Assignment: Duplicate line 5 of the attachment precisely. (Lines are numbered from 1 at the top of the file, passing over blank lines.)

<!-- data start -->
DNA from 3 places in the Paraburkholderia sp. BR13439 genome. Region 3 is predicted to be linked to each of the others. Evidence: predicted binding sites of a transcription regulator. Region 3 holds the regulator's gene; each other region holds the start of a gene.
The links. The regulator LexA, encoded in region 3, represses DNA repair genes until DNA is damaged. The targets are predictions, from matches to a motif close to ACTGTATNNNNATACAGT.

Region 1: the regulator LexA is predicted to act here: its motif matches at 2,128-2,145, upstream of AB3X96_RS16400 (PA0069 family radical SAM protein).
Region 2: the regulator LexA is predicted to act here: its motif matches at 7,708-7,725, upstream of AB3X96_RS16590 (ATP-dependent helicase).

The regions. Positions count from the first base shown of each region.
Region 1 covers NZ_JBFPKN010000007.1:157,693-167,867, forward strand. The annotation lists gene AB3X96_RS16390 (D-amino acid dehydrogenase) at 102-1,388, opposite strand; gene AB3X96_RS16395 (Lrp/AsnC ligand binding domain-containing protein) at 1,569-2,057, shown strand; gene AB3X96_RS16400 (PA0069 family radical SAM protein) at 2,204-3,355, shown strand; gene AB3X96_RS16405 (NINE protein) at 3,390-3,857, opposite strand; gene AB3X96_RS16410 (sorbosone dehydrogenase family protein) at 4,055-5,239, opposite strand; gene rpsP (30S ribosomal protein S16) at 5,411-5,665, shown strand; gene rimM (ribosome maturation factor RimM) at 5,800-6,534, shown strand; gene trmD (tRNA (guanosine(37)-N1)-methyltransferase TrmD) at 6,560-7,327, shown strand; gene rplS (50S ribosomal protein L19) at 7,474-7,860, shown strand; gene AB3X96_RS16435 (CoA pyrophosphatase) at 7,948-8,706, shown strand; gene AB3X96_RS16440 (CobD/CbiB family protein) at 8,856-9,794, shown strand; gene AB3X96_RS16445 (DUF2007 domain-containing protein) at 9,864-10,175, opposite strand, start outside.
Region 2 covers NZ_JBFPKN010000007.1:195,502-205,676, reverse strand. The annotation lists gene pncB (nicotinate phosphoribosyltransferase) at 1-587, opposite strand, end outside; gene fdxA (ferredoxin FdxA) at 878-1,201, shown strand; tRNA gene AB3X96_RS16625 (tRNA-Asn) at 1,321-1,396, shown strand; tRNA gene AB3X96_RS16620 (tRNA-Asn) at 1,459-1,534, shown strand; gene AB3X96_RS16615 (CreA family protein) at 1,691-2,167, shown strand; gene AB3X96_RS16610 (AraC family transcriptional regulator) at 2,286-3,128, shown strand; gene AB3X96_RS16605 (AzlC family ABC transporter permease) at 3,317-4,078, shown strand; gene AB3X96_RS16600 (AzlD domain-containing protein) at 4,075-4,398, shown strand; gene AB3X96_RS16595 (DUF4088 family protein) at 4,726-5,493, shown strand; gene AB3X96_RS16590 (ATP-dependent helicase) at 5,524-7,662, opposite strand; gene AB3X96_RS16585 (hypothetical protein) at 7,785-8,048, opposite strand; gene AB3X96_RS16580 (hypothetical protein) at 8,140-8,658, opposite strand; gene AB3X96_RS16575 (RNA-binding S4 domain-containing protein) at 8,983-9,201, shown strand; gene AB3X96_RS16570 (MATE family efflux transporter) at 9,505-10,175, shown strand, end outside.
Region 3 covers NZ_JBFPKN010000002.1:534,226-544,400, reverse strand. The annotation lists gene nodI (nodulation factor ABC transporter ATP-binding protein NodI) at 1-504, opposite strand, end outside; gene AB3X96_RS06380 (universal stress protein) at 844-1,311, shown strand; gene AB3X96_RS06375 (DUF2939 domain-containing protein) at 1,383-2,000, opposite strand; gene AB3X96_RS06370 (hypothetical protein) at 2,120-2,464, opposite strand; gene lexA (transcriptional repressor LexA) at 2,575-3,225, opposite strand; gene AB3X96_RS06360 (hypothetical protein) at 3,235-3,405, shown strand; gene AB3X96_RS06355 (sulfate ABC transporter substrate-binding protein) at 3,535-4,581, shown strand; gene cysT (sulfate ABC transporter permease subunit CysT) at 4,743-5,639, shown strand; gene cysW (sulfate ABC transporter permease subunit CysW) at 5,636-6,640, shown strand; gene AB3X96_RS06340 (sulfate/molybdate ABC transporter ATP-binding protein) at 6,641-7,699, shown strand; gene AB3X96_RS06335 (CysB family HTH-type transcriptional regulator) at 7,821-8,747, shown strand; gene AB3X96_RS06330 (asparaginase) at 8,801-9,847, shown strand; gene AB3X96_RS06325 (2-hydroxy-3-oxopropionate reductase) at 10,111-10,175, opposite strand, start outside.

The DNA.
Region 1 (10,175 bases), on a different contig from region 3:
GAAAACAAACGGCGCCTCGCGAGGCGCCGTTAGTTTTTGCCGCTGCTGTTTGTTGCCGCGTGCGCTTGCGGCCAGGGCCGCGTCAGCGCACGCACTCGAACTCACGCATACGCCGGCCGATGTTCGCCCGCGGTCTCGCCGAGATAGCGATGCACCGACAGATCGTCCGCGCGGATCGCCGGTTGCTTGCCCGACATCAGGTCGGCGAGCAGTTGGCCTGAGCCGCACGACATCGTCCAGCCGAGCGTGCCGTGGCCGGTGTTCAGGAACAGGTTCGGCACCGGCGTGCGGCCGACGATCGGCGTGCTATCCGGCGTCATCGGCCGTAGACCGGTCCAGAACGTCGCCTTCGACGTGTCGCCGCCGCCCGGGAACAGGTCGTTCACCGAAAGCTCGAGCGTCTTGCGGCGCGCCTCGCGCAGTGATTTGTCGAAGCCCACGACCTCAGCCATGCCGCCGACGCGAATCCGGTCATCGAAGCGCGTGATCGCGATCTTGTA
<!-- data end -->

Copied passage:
The regions. Positions count from the first base shown of each region.